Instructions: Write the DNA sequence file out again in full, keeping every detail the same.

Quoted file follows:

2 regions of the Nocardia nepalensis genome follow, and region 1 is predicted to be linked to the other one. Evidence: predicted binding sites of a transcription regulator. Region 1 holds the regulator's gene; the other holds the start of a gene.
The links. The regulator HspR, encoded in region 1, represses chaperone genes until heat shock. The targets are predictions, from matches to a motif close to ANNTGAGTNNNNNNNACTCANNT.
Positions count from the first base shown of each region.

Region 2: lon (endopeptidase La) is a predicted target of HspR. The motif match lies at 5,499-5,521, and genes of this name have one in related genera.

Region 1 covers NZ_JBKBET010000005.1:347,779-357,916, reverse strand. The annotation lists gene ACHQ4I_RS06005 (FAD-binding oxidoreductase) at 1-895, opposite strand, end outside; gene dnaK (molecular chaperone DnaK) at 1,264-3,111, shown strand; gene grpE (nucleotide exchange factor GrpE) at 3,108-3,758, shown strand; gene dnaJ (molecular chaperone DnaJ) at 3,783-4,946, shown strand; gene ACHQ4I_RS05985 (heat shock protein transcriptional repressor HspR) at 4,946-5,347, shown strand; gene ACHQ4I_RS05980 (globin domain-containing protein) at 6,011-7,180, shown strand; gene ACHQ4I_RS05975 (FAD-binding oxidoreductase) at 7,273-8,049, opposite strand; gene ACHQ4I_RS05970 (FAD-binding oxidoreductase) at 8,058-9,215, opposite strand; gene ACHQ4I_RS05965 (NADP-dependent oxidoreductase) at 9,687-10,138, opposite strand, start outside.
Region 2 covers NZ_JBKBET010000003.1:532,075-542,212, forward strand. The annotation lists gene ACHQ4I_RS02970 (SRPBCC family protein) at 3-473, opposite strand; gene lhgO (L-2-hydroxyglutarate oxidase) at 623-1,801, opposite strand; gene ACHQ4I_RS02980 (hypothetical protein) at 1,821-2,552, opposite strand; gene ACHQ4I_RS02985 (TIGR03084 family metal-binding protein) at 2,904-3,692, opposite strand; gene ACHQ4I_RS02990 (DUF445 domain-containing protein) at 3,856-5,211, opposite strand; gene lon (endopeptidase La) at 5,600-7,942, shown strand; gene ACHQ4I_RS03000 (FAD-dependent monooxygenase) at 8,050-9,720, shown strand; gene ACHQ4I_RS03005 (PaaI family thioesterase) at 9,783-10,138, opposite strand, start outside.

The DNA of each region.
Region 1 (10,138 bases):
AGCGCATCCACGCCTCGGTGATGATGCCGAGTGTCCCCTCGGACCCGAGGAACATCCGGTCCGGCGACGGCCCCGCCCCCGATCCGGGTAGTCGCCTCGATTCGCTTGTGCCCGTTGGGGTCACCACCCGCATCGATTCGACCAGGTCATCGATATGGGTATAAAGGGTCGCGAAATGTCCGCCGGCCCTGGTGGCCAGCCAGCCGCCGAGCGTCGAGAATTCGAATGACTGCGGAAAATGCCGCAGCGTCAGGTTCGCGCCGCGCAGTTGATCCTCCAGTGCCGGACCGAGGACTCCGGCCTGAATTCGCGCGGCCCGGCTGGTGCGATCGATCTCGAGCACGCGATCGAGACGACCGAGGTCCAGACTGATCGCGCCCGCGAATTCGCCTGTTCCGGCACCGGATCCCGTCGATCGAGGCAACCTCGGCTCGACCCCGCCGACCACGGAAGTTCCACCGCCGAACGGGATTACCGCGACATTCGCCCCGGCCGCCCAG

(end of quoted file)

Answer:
2 regions of the Nocardia nepalensis genome follow, and region 1 is predicted to be linked to the other one. Evidence: predicted binding sites of a transcription regulator. Region 1 holds the regulator's gene; the other holds the start of a gene.
The links. The regulator HspR, encoded in region 1, represses chaperone genes until heat shock. The targets are predictions, from matches to a motif close to ANNTGAGTNNNNNNNACTCANNT.
Positions count from the first base shown of each region.

Region 2: lon (endopeptidase La) is a predicted target of HspR. The motif match lies at 5,499-5,521, and genes of this name have one in related genera.

Region 1 covers NZ_JBKBET010000005.1:347,779-357,916, reverse strand. The annotation lists gene ACHQ4I_RS06005 (FAD-binding oxidoreductase) at 1-895, opposite strand, end outside; gene dnaK (molecular chaperone DnaK) at 1,264-3,111, shown strand; gene grpE (nucleotide exchange factor GrpE) at 3,108-3,758, shown strand; gene dnaJ (molecular chaperone DnaJ) at 3,783-4,946, shown strand; gene ACHQ4I_RS05985 (heat shock protein transcriptional repressor HspR) at 4,946-5,347, shown strand; gene ACHQ4I_RS05980 (globin domain-containing protein) at 6,011-7,180, shown strand; gene ACHQ4I_RS05975 (FAD-binding oxidoreductase) at 7,273-8,049, opposite strand; gene ACHQ4I_RS05970 (FAD-binding oxidoreductase) at 8,058-9,215, opposite strand; gene ACHQ4I_RS05965 (NADP-dependent oxidoreductase) at 9,687-10,138, opposite strand, start outside.
Region 2 covers NZ_JBKBET010000003.1:532,075-542,212, forward strand. The annotation lists gene ACHQ4I_RS02970 (SRPBCC family protein) at 3-473, opposite strand; gene lhgO (L-2-hydroxyglutarate oxidase) at 623-1,801, opposite strand; gene ACHQ4I_RS02980 (hypothetical protein) at 1,821-2,552, opposite strand; gene ACHQ4I_RS02985 (TIGR03084 family metal-binding protein) at 2,904-3,692, opposite strand; gene ACHQ4I_RS02990 (DUF445 domain-containing protein) at 3,856-5,211, opposite strand; gene lon (endopeptidase La) at 5,600-7,942, shown strand; gene ACHQ4I_RS03000 (FAD-dependent monooxygenase) at 8,050-9,720, shown strand; gene ACHQ4I_RS03005 (PaaI family thioesterase) at 9,783-10,138, opposite strand, start outside.

The DNA of each region.
Region 1 (10,138 bases):
AGCGCATCCACGCCTCGGTGATGATGCCGAGTGTCCCCTCGGACCCGAGGAACATCCGGTCCGGCGACGGCCCCGCCCCCGATCCGGGTAGTCGCCTCGATTCGCTTGTGCCCGTTGGGGTCACCACCCGCATCGATTCGACCAGGTCATCGATATGGGTATAAAGGGTCGCGAAATGTCCGCCGGCCCTGGTGGCCAGCCAGCCGCCGAGCGTCGAGAATTCGAATGACTGCGGAAAATGCCGCAGCGTCAGGTTCGCGCCGCGCAGTTGATCCTCCAGTGCCGGACCGAGGACTCCGGCCTGAATTCGCGCGGCCCGGCTGGTGCGATCGATCTCGAGCACGCGATCGAGACGACCGAGGTCCAGACTGATCGCGCCCGCGAATTCGCCTGTTCCGGCACCGGATCCCGTCGATCGAGGCAACCTCGGCTCGACCCCGCCGACCACGGAAGTTCCACCGCCGAACGGGATTACCGCGACATTCGCCCCGGCCGCCCAG